JPL: I practiced with sensei Kase from 1967 until he died in November 2004. In 1975 I had some problems with Camille Daudier (he was like an assistant to sensei Kase), like many people in France. He helped sensei Kase with some personal things and after that sensei Kase was very loyal to him. He didn't allow me to practice with sensei Kase. But behind Daudiers back sensei Kase asked me to come to him for personal trainings (laugh). Since I have met sensei Kase, I never practice or studied karate with another sensei, because in my opinion nobody could match him. During this time I always visited him at his home in Paris and very often it took only 5 minutes and we pushed the tables and chairs in his living room aside and sensei Kase asked me to show him my research, my progress. But not with the Gi, that was in jeans and sweat-shirt. Often I showed him one application of a kata and he said oh very good, but after he showed me 5 other applications, it was like a game we had. He was a very experienced master and very often he didn't say anything, only when you asked him, than he gave you and advice. At a time I had some problems with Fudo-dachi. I had pain at my tendons groin area. Maybe my position was to much back. Hence sensei Kase adviced me to shift my center of gravity a bit forward. And after a while my pain was gone. I guess, I was very lucky, because he liked me. And I just loved sensei Kase.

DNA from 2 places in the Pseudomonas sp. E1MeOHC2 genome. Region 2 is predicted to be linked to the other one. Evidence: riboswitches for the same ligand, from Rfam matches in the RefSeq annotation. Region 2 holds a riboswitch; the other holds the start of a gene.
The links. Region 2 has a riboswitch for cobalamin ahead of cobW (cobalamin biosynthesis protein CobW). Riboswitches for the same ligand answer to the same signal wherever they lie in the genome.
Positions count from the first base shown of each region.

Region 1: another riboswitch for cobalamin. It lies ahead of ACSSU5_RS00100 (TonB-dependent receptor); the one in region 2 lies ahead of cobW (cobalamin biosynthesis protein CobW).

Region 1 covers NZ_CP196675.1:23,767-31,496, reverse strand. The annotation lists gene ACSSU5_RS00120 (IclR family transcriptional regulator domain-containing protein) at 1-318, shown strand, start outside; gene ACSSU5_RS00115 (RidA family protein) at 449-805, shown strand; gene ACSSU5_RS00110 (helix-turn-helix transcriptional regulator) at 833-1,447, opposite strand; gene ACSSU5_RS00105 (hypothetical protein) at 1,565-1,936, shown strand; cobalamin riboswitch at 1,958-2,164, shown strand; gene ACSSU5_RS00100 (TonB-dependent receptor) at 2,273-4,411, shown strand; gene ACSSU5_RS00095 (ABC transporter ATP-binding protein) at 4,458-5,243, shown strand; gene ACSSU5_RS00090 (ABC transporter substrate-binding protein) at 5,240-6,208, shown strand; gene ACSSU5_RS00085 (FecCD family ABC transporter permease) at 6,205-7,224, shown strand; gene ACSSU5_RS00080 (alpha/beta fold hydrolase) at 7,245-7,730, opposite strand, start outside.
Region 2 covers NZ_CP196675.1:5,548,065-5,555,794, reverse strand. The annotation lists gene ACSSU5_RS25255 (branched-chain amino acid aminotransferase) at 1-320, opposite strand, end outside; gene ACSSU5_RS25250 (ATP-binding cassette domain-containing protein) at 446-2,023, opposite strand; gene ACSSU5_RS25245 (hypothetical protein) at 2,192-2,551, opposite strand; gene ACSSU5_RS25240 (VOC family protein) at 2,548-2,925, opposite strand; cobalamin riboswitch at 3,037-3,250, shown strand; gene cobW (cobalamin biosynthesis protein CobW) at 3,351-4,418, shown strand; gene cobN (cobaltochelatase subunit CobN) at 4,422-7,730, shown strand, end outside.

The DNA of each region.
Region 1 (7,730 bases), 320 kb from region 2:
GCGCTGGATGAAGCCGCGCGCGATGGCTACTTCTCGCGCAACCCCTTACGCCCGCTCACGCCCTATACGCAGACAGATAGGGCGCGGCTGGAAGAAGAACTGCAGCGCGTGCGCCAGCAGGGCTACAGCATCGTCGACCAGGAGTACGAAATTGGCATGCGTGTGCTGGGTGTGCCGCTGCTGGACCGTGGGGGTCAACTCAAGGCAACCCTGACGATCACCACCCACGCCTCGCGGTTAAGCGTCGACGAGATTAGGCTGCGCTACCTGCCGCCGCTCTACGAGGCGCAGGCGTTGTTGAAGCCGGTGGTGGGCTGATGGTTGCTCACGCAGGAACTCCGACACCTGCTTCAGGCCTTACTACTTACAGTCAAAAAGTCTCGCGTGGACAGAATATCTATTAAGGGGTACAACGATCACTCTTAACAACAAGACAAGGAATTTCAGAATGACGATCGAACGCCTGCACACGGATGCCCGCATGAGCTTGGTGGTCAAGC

PP: What do you think was sensei Kases biggest strength?
JPL: (Pause) Difficult to explain. He was very different than any other Japanese Instructor I have ever met in my life. Sometime I think he was not a normal human, because he practiced in another dimension. For him everything was possible, there are no limits for your body and mind. For me he was the most advanced karate I have ever met. In the dojo he was very strong, explosive and powerful, in life he was very kind and humble.